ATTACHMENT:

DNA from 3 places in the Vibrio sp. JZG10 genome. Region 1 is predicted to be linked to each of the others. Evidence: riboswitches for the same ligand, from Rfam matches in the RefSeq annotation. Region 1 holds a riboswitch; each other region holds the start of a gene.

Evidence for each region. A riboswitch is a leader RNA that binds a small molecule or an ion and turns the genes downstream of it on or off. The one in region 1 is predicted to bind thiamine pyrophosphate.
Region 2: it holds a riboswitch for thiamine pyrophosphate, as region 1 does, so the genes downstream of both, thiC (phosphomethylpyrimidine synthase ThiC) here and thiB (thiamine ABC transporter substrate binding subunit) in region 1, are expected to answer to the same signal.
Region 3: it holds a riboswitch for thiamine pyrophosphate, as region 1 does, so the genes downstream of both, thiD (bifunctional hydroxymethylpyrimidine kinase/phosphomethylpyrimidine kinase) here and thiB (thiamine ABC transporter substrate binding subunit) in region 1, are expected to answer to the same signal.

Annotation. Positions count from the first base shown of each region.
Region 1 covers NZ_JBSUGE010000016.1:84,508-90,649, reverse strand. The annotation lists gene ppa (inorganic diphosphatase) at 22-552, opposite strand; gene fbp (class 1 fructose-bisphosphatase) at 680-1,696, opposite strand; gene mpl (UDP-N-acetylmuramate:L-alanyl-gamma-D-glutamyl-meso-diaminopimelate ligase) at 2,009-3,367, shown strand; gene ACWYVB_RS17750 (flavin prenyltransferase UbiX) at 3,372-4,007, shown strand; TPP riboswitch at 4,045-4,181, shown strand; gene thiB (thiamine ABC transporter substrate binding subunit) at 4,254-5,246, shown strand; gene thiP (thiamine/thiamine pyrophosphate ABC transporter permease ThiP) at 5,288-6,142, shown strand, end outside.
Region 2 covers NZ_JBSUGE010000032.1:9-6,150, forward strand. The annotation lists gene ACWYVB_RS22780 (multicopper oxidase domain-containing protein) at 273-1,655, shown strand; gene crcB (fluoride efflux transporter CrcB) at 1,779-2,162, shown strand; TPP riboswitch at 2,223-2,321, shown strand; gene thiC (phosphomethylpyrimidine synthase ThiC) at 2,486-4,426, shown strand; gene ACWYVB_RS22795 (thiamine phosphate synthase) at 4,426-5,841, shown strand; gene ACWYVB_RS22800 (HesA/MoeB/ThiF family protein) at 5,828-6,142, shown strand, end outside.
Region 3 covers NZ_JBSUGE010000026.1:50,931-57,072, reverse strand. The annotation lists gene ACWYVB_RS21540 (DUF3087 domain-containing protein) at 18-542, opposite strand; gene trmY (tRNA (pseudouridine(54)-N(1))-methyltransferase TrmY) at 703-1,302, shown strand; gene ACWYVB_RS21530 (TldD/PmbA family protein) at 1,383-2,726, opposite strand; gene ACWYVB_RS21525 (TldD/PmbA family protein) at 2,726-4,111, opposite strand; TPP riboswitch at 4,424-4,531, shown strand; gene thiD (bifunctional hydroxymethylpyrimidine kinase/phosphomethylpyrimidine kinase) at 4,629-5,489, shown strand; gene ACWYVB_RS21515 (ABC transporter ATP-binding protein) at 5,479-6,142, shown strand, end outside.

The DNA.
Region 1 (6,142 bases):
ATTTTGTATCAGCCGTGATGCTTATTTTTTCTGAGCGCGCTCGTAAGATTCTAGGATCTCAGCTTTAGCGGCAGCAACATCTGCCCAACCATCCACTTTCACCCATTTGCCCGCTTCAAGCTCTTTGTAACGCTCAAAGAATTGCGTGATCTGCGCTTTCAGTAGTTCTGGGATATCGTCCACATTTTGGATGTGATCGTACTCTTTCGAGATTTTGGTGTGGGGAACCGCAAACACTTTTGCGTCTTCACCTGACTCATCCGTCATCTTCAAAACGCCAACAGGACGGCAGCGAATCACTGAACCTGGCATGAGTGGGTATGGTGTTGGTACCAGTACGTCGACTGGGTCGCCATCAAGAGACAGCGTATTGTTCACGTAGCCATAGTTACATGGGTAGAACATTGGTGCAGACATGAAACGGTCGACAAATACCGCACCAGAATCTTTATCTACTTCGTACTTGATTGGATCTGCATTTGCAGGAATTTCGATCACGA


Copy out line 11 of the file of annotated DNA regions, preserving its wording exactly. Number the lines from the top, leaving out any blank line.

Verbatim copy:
ATTTTGTATCAGCCGTGATGCTTATTTTTTCTGAGCGCGCTCGTAAGATTCTAGGATCTCAGCTTTAGCGGCAGCAACATCTGCCCAACCATCCACTTTCACCCATTTGCCCGCTTCAAGCTCTTTGTAACGCTCAAAGAATTGCGTGATCTGCGCTTTCAGTAGTTCTGGGATATCGTCCACATTTTGGATGTGATCGTACTCTTTCGAGATTTTGGTGTGGGGAACCGCAAACACTTTTGCGTCTTCACCTGACTCATCCGTCATCTTCAAAACGCCAACAGGACGGCAGCGAATCACTGAACCTGGCATGAGTGGGTATGGTGTTGGTACCAGTACGTCGACTGGGTCGCCATCAAGAGACAGCGTATTGTTCACGTAGCCATAGTTACATGGGTAGAACATTGGTGCAGACATGAAACGGTCGACAAATACCGCACCAGAATCTTTATCTACTTCGTACTTGATTGGATCTGCATTTGCAGGAATTTCGATCACGA